(From L to R) Cairo governor Khaled Abdel-Aal, Minister of Tourism and Antiquities Ahmed Issa cutting the red tap during the inauguration of The Al-Hakim Bi-Amr Allah mosque after the completion of restoration on Monday 27 February, 2023.
Mostafa Waziri, Secretary General of the Supreme Council of antiquities, said that the restoration process employed the latest scientific methods and has been carried out in collaboration between the Supreme Council of Antiquities and Al-Bohara group.
He stressed that every effort had been made to ensure that all the original architectural features were retained.
The restoration aimed mainly to reinforce the walls and clean the masonry and desalinate it.
It also aimed to clean and strengthen the building’s architectural designs, wooden ceilings, mashrabiya (lattice woodwork) windows, as well as its arcades, paintings, engravings and fine metal ornaments.
The mosque is the fourth oldest mosque in Egypt and the second largest after the Mosque of ibn Tulun.
The construction of the mosque was begun in 380 AH/990 AD by Al-Hakim’s father, the Fatimid Caliph Al-Aziz bi Allah , who died before its completion, leaving his son to finish it in 403 AH/1013 AD.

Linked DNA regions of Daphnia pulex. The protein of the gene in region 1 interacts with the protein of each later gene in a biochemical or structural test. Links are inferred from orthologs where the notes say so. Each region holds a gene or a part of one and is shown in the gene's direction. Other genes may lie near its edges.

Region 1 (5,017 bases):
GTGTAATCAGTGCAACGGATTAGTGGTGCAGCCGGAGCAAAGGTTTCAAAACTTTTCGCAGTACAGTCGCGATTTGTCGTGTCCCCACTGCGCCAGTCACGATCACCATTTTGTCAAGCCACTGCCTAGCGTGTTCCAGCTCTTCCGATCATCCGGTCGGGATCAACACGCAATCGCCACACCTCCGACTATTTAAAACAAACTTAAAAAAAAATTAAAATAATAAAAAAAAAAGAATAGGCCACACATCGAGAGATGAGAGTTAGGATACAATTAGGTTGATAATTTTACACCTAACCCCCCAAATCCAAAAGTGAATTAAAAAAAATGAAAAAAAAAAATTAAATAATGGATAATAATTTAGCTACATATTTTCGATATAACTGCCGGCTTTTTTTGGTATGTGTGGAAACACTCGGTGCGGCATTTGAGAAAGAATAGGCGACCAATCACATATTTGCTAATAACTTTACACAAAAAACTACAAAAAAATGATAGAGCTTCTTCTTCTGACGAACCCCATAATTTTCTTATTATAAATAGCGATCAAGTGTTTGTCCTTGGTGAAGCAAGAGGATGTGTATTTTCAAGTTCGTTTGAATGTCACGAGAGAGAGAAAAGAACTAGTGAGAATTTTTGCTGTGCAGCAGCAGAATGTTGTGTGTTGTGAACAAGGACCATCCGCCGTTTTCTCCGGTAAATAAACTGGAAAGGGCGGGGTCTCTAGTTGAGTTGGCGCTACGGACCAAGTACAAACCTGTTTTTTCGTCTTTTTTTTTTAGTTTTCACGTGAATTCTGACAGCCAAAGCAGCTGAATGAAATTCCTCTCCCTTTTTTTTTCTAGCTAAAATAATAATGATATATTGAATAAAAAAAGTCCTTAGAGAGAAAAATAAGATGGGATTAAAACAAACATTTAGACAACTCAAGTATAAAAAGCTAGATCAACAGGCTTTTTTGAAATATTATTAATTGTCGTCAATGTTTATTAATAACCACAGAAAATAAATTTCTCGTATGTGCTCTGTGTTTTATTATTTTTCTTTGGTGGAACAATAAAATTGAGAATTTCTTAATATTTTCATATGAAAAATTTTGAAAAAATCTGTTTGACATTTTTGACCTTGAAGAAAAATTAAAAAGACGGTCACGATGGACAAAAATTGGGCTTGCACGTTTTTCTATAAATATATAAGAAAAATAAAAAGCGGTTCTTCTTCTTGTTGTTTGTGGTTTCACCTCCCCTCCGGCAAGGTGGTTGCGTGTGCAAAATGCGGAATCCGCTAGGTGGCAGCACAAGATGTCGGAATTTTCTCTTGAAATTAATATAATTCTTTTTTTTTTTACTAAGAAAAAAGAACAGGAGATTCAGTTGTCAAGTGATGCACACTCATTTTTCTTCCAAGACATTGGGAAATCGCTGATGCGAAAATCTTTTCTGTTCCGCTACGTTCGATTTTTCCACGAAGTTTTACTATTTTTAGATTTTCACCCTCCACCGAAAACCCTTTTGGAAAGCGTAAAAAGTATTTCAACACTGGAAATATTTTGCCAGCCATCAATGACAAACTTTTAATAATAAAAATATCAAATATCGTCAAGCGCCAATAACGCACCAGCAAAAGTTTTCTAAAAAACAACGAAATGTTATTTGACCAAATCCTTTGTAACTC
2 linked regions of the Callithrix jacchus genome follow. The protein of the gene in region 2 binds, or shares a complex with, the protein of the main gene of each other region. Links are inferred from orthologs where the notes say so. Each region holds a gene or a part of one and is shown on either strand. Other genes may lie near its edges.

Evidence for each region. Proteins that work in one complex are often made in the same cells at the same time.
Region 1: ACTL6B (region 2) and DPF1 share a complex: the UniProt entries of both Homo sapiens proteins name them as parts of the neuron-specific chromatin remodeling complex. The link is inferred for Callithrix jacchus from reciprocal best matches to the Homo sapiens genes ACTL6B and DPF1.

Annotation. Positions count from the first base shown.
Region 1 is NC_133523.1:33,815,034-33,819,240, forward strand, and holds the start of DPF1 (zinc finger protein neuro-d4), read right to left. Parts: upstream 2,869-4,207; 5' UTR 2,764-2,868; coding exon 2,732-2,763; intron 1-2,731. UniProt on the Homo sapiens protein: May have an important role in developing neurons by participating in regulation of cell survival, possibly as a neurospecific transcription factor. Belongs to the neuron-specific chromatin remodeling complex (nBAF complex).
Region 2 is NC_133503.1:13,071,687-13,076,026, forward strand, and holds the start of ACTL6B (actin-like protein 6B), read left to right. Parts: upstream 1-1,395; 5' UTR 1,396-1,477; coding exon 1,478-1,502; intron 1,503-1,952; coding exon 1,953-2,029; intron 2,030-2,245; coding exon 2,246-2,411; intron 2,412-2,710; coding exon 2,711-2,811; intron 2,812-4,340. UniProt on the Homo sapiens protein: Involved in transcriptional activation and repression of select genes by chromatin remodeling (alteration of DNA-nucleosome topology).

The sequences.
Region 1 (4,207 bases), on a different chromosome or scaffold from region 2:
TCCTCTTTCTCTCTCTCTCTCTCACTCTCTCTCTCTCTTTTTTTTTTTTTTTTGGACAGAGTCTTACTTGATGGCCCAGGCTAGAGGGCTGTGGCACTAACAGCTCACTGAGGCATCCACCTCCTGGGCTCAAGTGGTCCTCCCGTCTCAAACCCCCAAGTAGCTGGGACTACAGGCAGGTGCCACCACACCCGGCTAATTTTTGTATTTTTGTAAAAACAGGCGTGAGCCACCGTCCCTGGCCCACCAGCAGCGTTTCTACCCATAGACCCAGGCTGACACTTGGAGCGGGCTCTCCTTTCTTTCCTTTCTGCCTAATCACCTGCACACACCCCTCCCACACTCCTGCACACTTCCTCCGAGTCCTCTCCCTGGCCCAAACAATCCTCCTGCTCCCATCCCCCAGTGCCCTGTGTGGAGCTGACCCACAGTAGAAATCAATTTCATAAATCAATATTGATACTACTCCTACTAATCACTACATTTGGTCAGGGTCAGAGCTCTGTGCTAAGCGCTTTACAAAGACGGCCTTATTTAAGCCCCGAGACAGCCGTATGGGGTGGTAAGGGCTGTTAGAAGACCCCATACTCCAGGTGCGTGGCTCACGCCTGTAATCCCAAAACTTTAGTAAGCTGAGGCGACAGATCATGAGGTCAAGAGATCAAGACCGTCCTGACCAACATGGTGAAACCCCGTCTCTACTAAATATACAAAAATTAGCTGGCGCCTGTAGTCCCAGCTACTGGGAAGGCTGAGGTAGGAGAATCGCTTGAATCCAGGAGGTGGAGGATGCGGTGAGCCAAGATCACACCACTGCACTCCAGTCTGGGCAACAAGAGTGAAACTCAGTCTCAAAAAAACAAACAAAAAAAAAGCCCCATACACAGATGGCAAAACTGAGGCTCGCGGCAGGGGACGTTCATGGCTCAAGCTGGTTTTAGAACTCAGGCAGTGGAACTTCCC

The mosque is located at the end of Al-Muizz Street in Al-Gamaliya district, near Bab Al-Futuh.
It was originally constructed outside the walls of the city which were commissioned by the Fatimid Vizier Jawhar Al-Siqilli.
The mosque was later incorporated into the walls that were built by Badr Al-Din Al-Jamali in 480 AH/1078 AD.
The main entrance lies on the western facade of the mosque and is monumental in size and design.
It is one of the oldest architectural examples of projecting entrances and was influenced by the great Mosque of Mahdiya in Tunis.
The mosque once served as a Shiite centre in Egypt, operating as Al-Azhar Mosque did in the Fatimid period.
The plan of the mosque consists of a rectangle with four arcades and a courtyard at its centre. Two minarets flank either side of the façade.
The mosque has undergone several restoration phases throughout the years.
It has a long and intriguing history, including its role as a barracks during the French campaign, when its minarets were utilised as watch-towers.
Its qibla arcade was used as a museum of Islamic art called the House of Arab Antiquities.